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Born in Ohio, Harry Kemp (1883-1960) is one of the dramatic personalities for whom Greenwich Village is known. As a young man, he ran away to sea, working as a cabin boy on a steamer, and then hoboed around the United States. He attended college at the University of Kansas, where he began writing in earnest. A notorious self-promoter, Kemp was a highly visible figure on the Greenwich Village and Provincetown scenes from the 1910s. He acted in the landmark Provincetown Players production of Eugene O'Neill's first play, Bound East for Cardiff (appropriately, he played a seafarer). In 1915 he married Mary Pyne, who acted in many Provincetown Players productions and was also wooed by Theodore Dreiser. Known for his affairs, Kemp infamously broke up Upton Sinclair's marriage. Kemp's poems appeared in book form and in periodicals such as The Masses and The Smart Set, and beginning in the early 1920s he published three autobiographical narratives. From the 1930s, he lived in a shack, given to him by friends, in the dunes of Provincetown where he resided until his death. The shack still stands today.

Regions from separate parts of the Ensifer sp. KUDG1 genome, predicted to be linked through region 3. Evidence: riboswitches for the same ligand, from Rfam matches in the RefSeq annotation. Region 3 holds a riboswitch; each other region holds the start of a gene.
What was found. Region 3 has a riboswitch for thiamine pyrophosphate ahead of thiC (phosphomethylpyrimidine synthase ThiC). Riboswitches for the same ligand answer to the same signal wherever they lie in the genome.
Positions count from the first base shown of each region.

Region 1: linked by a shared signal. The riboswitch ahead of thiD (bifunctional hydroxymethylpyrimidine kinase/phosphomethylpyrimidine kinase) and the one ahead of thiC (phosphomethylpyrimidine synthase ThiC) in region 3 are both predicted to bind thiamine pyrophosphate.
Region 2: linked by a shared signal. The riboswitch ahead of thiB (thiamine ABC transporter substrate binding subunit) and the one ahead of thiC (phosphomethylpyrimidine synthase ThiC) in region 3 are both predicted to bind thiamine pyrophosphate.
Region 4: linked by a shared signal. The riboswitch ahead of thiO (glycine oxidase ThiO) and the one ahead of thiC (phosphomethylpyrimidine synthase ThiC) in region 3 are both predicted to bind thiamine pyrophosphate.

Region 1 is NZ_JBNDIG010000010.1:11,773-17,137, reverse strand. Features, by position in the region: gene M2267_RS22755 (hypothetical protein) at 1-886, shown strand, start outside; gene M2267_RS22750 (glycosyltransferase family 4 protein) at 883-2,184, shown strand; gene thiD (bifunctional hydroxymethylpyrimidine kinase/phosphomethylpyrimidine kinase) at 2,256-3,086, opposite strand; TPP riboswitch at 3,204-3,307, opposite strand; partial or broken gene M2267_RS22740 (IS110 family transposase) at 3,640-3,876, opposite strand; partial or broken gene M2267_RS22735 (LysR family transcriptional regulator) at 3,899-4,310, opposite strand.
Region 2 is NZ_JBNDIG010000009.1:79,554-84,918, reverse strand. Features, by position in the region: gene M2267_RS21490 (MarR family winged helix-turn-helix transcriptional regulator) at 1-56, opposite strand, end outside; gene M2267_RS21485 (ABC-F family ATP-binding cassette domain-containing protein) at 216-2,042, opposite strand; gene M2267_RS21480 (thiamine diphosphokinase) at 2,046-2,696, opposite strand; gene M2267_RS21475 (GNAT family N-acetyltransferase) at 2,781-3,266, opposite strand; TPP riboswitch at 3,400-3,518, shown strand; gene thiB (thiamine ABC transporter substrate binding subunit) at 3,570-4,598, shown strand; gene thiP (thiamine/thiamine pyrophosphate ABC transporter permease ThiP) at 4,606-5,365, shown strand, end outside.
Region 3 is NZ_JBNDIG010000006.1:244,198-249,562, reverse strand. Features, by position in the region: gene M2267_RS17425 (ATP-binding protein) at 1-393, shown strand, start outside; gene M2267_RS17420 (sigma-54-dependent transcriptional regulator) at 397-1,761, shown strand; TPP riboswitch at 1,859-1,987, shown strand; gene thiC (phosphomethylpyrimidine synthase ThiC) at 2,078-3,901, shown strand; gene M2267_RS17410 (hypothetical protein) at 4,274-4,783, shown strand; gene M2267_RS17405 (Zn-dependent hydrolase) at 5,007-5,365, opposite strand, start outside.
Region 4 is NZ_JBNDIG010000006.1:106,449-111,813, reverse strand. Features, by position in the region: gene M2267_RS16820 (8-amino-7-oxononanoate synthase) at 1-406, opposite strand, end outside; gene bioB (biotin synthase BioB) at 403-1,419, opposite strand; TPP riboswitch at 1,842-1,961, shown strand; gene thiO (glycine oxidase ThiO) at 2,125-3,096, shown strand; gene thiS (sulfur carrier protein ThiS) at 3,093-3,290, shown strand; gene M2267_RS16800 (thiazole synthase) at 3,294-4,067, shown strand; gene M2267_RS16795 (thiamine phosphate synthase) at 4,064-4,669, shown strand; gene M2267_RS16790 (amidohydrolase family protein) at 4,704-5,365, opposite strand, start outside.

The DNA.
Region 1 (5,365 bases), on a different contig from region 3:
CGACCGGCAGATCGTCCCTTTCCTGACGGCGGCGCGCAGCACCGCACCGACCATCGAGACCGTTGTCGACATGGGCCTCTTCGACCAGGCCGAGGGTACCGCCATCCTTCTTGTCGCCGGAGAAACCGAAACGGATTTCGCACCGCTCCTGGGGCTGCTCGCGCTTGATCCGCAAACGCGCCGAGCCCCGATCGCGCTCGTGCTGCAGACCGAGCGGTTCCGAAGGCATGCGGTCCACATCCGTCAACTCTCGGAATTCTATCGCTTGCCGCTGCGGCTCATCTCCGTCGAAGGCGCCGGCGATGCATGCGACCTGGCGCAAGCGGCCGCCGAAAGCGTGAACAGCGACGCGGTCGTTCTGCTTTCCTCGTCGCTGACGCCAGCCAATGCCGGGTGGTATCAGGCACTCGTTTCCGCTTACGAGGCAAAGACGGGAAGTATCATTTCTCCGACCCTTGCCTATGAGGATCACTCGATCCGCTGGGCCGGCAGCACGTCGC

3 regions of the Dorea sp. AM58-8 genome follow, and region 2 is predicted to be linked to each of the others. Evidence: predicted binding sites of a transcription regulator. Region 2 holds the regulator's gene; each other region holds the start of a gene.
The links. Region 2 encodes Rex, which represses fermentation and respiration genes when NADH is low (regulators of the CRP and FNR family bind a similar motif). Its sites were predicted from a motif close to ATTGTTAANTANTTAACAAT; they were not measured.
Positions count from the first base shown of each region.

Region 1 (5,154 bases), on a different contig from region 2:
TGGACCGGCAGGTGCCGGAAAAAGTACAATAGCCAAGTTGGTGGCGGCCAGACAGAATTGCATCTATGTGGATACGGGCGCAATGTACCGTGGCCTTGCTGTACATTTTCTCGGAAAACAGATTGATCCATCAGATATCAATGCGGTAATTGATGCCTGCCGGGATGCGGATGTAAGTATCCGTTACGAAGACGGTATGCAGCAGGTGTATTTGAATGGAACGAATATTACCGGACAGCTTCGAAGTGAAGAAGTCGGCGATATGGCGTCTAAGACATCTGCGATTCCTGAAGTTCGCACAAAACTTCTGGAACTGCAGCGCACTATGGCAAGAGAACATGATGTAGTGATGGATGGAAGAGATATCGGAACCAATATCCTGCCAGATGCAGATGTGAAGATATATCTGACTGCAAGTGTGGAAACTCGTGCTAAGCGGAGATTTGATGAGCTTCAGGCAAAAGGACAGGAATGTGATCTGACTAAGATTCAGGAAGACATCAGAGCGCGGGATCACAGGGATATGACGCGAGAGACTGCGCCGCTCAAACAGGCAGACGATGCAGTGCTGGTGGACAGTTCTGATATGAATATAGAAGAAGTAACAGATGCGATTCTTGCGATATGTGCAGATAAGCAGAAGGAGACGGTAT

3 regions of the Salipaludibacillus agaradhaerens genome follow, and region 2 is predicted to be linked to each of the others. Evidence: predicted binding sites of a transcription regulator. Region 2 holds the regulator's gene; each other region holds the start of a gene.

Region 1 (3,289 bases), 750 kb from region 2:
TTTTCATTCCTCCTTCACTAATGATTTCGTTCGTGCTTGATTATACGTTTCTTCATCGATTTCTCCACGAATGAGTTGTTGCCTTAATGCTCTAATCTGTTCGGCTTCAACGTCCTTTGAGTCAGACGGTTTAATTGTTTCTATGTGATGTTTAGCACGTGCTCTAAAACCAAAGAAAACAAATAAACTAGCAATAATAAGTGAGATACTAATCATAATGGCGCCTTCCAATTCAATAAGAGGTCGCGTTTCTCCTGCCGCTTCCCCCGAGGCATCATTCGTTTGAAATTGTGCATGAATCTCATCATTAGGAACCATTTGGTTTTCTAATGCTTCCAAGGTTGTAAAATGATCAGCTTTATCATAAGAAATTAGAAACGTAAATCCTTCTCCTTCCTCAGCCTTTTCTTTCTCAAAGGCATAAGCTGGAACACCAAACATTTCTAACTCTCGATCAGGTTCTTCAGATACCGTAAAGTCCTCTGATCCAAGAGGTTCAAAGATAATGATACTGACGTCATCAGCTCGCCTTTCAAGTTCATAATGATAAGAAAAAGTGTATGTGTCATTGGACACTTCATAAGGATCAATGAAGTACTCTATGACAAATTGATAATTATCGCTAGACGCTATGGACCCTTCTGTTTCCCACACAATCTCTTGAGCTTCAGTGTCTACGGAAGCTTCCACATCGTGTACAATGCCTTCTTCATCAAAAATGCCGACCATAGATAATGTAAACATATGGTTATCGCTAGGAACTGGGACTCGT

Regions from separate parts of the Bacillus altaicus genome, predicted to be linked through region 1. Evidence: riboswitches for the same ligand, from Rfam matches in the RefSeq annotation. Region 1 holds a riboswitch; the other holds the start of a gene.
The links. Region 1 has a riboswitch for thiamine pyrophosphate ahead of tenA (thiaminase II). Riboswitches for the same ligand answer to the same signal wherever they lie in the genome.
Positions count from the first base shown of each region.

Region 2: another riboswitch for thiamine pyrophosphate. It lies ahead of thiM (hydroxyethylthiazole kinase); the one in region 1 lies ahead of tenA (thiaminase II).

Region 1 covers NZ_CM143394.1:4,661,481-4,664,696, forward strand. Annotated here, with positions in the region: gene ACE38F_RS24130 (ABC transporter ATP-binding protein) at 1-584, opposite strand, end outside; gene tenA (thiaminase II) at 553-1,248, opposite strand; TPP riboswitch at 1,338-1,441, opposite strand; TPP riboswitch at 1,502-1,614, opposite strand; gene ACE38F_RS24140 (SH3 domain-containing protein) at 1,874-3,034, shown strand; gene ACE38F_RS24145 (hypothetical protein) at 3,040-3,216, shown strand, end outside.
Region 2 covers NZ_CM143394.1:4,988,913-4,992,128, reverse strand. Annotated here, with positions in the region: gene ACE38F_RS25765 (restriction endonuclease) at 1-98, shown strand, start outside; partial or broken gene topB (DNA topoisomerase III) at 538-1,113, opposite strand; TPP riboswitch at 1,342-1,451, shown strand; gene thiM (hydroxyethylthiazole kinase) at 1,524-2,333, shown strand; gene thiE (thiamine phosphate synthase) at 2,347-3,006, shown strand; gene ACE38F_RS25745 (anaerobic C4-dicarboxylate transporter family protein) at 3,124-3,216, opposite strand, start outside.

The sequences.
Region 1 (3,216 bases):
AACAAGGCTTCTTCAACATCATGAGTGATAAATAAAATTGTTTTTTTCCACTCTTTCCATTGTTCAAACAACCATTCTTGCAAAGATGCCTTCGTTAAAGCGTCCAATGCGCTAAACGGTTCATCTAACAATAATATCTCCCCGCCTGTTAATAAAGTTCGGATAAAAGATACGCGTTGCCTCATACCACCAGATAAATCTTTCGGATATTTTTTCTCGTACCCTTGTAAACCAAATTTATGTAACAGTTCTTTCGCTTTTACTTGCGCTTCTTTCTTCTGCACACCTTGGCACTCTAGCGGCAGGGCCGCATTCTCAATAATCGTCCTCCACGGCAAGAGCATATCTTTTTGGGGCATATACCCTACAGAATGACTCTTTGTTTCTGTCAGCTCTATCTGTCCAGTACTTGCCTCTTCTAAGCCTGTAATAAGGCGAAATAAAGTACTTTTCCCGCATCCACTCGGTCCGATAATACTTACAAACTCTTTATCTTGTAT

The cover of Harry Kemp's The Prodigal Son (New York: Egmont Arens, 1919).
The Provincetown Players production of this comic play was delayed due to Kemp's difficult relations with the cast and director. Initially cast to play a role in the play, he was fired after refusing direction. The play was finally produced in 1917, but Kemp never played another role with the group. The work was published as number eight in Egmont Arens's Flying Stag Plays, a nine-volume series published from his Washington Square Bookshop. The cover art was drawn by William Gropper. The series also featured plays by George Cronyn, James Oppenheim, Floyd Dell, Theresa Helburn, Philip Moeller, Mary Carolyn Davies, Seumas O'Brien, and Alice Rossiter. Arens inaugurated the series after he took over the Washington Square Bookshop from Frank Shay around 1917. Shay had published his own series there, The Provincetown Plays, before being drafted to serve in World War I.